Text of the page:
Monday, July 1, 2013

Virtually Real

For the most part, I am pleasantly surprised when meeting...Oh, wait, it’s the first of the month...pinch, punch and white rabbits and all, where was I?

Oh, yes, meeting up with a person who has heretofore been among my virtual acquaintances, someone who—although I have been engaging with them on Facebook and/or exchanging missives with them via e-mail—I have not actually met and therefore have no reason to believe that we could tolerate, much less like, each other in real life, or—more to the point—that they are not actually a 45 year old serial arsonist currently residing in a secure facility.

Happily, as I began to indicate in the opening sentence, neither of those two scenarios is generally the case, as was true when I met up with Abby, an Anglophile from Sulphur Springs, Arkansas and author of The BritophileDiaries who was in London wrapping up her first “trip of a lifetime” to the UK (and Switzerland). We met up on a rainy Friday morning in front of St. Paul’s and as I approached, she looked at me from under the hood of her wet rain jacket and I nodded a greeting from within the hood of my own waterproof coat and she said, “Hi Mike,” and I said, “Hi Abby, welcome to summertime in Britain,” and we set off to find some place get out of the rain.

It was, as usual, like meeting up with an old friend instead of a virtual stranger. There was no initial awkward phase as we decided whether the actual person was less interesting or more likely to be an axe murderer than the on-line persona we were more familiar with. So we went for brunch at Café Rouge and had a lovely natter about, well, everything.

It was so nice talking with an American—something I do all too infrequently—and for her part, I think by then she was a bit homesick and just as glad for the non-foreign company. She was chatty and friendly and seemingly comfortable spending time with a man who is, frankly, old enough to be her grandfather.

After lunch, we took the tube to St Pancras station because it was one of the few things I thought she ought to see in London that she hadn’t already visited. So I gave her the 50-pence tour, showed her the clock and the big statue and the grand architecture—both old and new—and bought her her first glass of champagne at the (reputedly) longest champagne bar in Europe (also in contention for the most expensive).

Abby having her first ever glass of champagne. Shhh! Don't tell her mom!
She then returned the favour by giving me a tour of nearby King’s Cross station, which I had not been to since it re-openned in 2012. Specifically, she showed me the baggage trolley sticking out of the wall at Platform 9 ¾. Abby is a fellow Potter-geek, so she was happy to wander through the station’s Potter store with me, even though she had already been there. (She was, incidentally, on her way to the Harry Potter Experience, so in the Potter-geek arena, she’s got me beat.)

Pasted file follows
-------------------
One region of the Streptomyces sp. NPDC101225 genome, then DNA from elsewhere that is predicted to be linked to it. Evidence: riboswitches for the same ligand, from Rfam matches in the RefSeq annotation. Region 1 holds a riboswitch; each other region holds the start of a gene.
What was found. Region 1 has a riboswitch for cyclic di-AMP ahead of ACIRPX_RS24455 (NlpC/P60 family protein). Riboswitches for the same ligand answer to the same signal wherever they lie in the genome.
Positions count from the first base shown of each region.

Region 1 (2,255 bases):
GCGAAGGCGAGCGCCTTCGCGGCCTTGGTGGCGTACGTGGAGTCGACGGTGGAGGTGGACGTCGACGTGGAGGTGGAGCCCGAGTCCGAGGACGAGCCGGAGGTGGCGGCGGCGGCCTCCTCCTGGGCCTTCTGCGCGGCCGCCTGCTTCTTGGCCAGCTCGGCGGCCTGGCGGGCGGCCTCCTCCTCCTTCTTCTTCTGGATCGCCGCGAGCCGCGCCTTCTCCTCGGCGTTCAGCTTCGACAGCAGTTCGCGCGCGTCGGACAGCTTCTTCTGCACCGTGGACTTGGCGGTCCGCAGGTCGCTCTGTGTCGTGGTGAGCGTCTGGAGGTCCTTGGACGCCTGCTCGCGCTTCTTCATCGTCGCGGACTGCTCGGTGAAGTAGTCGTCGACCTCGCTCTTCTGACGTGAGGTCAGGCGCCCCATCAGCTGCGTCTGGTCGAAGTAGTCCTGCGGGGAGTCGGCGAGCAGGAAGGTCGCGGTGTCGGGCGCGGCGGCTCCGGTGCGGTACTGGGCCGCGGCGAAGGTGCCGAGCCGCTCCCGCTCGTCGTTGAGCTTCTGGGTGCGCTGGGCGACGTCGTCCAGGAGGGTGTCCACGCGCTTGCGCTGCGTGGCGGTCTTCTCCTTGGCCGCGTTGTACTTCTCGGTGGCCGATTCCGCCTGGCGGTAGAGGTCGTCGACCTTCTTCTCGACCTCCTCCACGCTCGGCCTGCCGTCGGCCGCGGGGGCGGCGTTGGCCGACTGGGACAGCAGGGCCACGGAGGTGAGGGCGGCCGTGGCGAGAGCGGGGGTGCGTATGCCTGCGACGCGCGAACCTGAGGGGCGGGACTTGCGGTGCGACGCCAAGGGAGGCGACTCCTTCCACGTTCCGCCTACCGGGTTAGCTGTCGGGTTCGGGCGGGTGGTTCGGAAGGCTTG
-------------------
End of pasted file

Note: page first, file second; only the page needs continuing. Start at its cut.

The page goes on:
Platform 9 3/4 and a tourist having her photo taken by the resident photographer.
There is a queue and it costs, but you can snap a picture like this for free.
Soon, it was time for her to head north for her appointment with Potter and, as casually and abruptly as the meet-up began, it ended. At her tube stop, she stepped out of the carriage with a backward wave, as if we were long time friends expecting to see each other in the not-too-distant future.

It was an easy, engaging afternoon that made me, once again, grateful for virtual acquaintances, and how easily they can slip into the territory of real friends; it was also a day that reminded me of how American I still am, and how much I enjoy talking with a fellow countryman, even if I occasionally have to explain things, like “pinch, punch, first of the month” to them. 


  1. I've never asked you this, but what does the missus think of you meeting up with all of us female, virtual friends?

    1. She's okay with it (well, I guess she is, anyway; to be sure you might want to ask her). The expat demographic is slanted heavily in against me (or in my favour, depending on your point of view) as I am one of the few men who have made the move to their wife's country, so any expat I meet up with here is almost sure to be female. As for visitors who pop over and want to meet up with me, they just always seem to be women; I'm not sure why that is, but I'm not likely to complain about it. ;)

  2. Anonymous7:18 PM

    I didn't know about the champagne!!!! thats what the missus thinks.
    Yes it's always young ladies he seems to meet up with. But he always comes home

  3. I've been to England twice. The first time on a tour along with a friend (we were served the full English breakfast every day) and the second time with my daughter who was retracing her days at Oxford on a EuroSpring Quarter. The first time I was pre- surgery for a hip replacement and suffering some pain so I couldn't do everything I wanted to, but I enjoyed every minute! The second time was absolutely wonderful. At one point, Brenda and I were sitting in a bus station waiting for a bus that was late in arriving. She was grousing about wasting time. I told her, "Yes, but we are still in England every single minute!" I guess I should be blogging about this

    1. Sounds like you had a good what about visit number 3? ;)

  4. It was fun to meet up with somebody I "virtually" knew! The conversation was great, and the champagne was a nice touch ;)

    Best wishes,

    1. It was very nice meeting you; thanks for a lovely afternoon!